A kiss for Akaraka

Richard Jackson, 1935-

Book - 2018

When Lula begins to get tired of helping her father rake leaves, he suggests that her imaginary friend, Akaraka, might help.

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Subjects
Genres
Picture books
Published
New York, NY : Greenwillow Books [2018]
Edition
First edition
Language
English
Physical Description
1 volume (unpaged) : color illustrations ; 24 x 27 cm
ISBN
9780062651969
006265196X
Main Author
Richard Jackson, 1935- (author)
Other Authors
E. B. Goodale (illustrator)
Review by Booklist Reviews

On a breezy fall day, Lula is helping her father rake leaves. Around them the sky swirls hypnotically in washes of cobalt and white watercolor. Grass bends in the wind, and leaves flutter up and about. It is just Lula and her pop spending time together. Or is it? Raking leaves in such a wind is hard work for two, but not for three, Pop insists, as Akaraka is helping. Lula is amused, for Akaraka is her imaginary friend—she can't sweep! And with those words, leaves rise up, puddles flow together, and clouds gather to form the shape of a girl in the air. She's there. The gentle banter between father and daughter continues as the pair goes inside, and Mama sets out a snack for Lula and Akaraka. Jackson's author bio reveals that akaraka is a word in Nigeria's Igbo language entwined with the idea of destiny. This added layer of meaning blankets the tender, intimate family story, suitable for bedtime, when children both real and imaginary are tucked in and kissed good night. Grades K-2. Copyright 2018 Booklist Reviews.

Review by Publishers Weekly Reviews

While raking leaves on a blustery day, Lula and her father talk about the girl's imaginary friend, Akaraka (an author's note credits the name to his young granddaughter's early murmurings, but notes that it is also a "meaningful word to Igbo-speaking people of southwestern Nigeria"). Daddy can't see her, but he honors what her existence says about his daughter's imagination, and so he offers a tribute ("Oh Aka oh raka, sing to us, please,/ like the wind sings"), credits her with helping "sweep" the leaves ("Hard work for two/ but a breeze for three," he says), and invites her to join the family for lunch. Lula remains firmly in control of the fantasy: she informs "silly" Daddy that while Akaraka can't sing, she would like a bowl of chocolate pudding (which Lula ultimately consumes herself). Jackson (This Beautiful Day) has created a lovely hybrid, a cross between a poem and the kind of freewheeling, allusive conversation that often unfolds between a parent and child ("‘Her name, Lula-bee. Where—?' ‘I dreamed it, Daddy.'?") Gentle ink-and-watercolor art by Goodale (Windows) lets readers observe the loving interplay between parent and child, rendering magical moments, indeed. Ages 4–8. (Sept.) Copyright 2018 Publishers Weekly.

Review by School Library Journal Reviews

PreS-Gr 1—On a beautiful fall day, Lula and her father go out into the yard to rake up the leaves. It is a lot of work, so Daddy suggests that they invite Akaraka, Lula's imaginary friend, to help. This idea tickles the child and she is amused as Daddy thinks he sees Akaraka in the leaves and the clouds. When the job is done and there is a nice large pile of red and gold leaves, Daddy and Lula invite Akaraka in for a family lunch with Mama. Beautifully told and exquisitely illustrated in black ink and watercolors, this is a tender love story between a father and his daughter. The text is simple and conversational. VERDICT A sweet seasonal selection best shared one-on-one to pore over the delightful artwork.—Amy Shepherd, St. Anne's Episcopal School, Middleton, DE Copyright 2018 School Library Journal.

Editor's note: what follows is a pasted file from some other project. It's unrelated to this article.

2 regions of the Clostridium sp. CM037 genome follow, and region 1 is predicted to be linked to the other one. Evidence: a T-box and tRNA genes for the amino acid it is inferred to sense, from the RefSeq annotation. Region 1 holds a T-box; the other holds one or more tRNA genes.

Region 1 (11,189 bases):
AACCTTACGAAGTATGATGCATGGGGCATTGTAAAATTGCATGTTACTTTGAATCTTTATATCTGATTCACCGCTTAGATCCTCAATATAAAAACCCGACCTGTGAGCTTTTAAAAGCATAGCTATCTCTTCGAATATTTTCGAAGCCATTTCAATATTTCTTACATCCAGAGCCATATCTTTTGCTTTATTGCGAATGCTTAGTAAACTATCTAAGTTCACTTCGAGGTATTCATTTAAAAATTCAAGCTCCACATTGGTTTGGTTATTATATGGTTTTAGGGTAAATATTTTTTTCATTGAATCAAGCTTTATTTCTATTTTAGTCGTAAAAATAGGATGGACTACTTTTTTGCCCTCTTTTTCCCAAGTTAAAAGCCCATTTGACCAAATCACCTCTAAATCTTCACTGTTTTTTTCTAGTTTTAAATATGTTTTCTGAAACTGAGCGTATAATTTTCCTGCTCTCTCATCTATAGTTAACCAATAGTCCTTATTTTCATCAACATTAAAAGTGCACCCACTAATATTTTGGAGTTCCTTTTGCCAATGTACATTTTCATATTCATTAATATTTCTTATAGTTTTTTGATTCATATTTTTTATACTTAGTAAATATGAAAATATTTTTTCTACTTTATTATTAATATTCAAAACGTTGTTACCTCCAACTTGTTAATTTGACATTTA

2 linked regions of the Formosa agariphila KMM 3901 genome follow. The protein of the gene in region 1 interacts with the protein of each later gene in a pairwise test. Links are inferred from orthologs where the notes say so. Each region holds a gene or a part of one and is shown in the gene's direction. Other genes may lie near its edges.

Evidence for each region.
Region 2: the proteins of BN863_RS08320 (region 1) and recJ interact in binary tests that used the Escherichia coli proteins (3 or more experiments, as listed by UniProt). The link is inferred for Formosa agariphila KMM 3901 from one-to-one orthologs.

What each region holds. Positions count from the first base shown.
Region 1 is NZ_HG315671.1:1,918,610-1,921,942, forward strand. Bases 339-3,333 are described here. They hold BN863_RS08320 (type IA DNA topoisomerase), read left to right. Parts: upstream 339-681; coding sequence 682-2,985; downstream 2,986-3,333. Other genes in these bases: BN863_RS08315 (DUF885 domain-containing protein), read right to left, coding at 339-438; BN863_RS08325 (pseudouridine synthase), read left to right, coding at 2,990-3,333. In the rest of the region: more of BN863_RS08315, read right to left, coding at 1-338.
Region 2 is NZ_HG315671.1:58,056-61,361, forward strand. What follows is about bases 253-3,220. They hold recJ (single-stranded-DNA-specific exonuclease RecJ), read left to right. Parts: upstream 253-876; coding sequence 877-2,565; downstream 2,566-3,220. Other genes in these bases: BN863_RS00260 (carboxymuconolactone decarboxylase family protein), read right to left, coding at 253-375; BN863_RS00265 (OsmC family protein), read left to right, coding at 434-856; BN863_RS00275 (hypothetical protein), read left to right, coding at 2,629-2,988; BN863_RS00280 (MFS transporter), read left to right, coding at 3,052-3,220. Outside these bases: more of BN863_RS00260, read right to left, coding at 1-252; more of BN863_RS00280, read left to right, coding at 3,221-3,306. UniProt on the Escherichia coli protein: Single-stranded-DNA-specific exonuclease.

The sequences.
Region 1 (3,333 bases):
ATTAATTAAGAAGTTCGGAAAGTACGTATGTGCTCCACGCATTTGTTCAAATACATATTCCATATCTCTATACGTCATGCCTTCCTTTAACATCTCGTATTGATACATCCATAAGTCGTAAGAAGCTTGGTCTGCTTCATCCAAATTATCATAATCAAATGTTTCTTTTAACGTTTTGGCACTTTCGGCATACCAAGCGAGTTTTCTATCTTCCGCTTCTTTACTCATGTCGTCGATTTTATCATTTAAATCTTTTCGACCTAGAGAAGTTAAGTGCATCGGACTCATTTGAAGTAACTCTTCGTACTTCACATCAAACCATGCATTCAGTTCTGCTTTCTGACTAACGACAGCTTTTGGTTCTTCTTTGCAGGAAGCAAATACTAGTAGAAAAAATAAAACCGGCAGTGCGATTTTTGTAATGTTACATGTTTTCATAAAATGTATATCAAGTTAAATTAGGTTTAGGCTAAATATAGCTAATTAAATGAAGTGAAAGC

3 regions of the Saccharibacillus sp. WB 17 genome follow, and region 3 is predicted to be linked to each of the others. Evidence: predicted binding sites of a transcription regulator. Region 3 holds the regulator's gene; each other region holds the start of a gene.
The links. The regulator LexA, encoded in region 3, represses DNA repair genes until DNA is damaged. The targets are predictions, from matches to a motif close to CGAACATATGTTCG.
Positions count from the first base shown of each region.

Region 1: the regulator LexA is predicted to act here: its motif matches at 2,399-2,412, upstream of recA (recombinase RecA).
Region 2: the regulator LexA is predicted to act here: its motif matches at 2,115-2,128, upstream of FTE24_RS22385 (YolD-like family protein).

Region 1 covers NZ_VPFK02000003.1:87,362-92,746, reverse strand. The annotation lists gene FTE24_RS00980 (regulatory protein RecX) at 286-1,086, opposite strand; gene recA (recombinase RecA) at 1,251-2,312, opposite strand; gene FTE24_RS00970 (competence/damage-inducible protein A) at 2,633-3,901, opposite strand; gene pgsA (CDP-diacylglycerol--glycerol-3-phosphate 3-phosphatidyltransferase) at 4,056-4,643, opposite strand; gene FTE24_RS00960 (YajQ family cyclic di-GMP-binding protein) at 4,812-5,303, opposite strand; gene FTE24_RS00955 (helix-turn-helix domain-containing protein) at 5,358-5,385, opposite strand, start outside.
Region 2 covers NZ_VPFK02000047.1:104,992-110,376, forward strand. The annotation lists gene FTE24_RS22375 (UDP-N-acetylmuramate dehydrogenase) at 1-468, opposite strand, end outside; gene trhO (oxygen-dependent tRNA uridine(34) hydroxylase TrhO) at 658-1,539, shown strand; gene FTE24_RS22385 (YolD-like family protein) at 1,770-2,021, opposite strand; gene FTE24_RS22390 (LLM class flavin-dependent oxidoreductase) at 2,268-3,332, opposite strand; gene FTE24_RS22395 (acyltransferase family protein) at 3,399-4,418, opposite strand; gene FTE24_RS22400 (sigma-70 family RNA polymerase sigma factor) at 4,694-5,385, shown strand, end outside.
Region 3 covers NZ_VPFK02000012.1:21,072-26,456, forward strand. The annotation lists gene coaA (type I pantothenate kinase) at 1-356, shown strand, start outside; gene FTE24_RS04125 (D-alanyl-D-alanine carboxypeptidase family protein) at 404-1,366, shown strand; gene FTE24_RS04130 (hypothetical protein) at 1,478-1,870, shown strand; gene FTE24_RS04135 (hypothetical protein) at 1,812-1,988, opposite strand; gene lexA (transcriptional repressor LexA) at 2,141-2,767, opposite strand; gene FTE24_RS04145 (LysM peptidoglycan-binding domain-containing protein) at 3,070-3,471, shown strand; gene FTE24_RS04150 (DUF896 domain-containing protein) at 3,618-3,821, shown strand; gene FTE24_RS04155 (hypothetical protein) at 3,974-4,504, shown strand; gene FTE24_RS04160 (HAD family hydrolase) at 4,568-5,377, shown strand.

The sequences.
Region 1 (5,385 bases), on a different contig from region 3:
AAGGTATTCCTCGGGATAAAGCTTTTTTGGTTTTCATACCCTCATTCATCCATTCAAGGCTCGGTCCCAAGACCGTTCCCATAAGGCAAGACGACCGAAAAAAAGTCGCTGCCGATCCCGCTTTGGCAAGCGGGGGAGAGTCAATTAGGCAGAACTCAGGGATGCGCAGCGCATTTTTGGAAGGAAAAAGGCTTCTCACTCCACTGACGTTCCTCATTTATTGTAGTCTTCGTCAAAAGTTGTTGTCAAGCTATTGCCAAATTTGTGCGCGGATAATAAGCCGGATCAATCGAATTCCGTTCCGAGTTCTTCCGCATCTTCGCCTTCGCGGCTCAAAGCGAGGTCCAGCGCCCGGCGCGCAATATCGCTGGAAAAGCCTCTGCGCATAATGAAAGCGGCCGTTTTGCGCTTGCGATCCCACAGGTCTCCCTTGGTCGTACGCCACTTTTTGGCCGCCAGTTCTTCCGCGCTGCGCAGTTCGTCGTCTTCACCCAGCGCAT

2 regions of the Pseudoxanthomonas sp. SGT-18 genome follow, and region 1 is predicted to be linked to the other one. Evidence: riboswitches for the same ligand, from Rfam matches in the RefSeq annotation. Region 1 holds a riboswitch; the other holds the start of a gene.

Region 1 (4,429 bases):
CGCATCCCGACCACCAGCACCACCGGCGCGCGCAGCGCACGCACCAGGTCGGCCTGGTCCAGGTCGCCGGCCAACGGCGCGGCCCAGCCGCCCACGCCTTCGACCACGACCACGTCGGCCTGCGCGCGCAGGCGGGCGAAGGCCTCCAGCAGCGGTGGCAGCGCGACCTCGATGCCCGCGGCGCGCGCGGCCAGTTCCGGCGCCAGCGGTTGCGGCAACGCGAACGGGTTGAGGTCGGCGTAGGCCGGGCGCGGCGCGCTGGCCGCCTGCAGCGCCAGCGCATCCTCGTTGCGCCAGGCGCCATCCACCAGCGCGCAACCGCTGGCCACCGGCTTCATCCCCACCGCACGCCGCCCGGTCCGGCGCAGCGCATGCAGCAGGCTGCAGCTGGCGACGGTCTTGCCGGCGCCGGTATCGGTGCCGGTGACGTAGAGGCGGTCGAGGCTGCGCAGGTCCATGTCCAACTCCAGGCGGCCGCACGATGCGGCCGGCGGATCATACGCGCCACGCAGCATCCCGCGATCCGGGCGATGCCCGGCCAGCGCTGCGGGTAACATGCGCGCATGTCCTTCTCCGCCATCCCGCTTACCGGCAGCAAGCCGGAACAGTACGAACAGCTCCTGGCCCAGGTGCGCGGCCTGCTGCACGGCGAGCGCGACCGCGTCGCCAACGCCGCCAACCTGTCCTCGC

Review by Publisher Summary 1

When Lula begins to get tired of helping her father rake leaves, he suggests that her imaginary friend, Akaraka, might help.

Review by Publisher Summary 2

A beautiful, lyrical picture book about a father, his daughter, and her imaginary friend raking leaves on a crisp fall day.With gorgeous pictures by E. B. Goodale, the illustrator of the acclaimed Windows, this book about family, fatherhood, friendship, and imagination is perfect for story time and bedtime sharing all year round. Critically acclaimed author Richard Jackson's enchanting story about love, family, and the power of the imagination follows Lula and her daddy as they rake leaves together on a crisp autumn day. Can Daddy see Akaraka, Lula's imaginary friend? Perhaps not, but he is willing to try, much to Lula's delight.A perfect book about parenthood and childhood to share together. The poetic text is a joy to read aloud and is enhanced by E. B. Goodale's bright, enticing illustrations. Just right for fans of Kevin Henkes's In the Middle of Fall and Julia Rawlinson's Fletcher and the Falling Leaves. 

Review by Publisher Summary 3

A beautiful, lyrical picture book about a father, his daughter, and her imaginary friend raking leaves on a crisp fall day.With gorgeous pictures by E. B. Goodale, the illustrator of the acclaimed Windows, this book about family, fatherhood, friendship, and imagination is perfect for story time and bedtime sharing all year round. Critically acclaimed author Richard Jackson’s enchanting story about love, family, and the power of the imagination follows Lula and her daddy as they rake leaves together on a crisp autumn day. Can Daddy see Akaraka, Lula’s imaginary friend? Perhaps not, but he is willing to try, much to Lula’s delight.A perfect book about parenthood and childhood to share together. The poetic text is a joy to read aloud and is enhanced by E. B. Goodale’s bright, enticing illustrations. Just right for fans of Kevin Henkes’s In the Middle of Fall and Julia Rawlinson’s Fletcher and the Falling Leaves.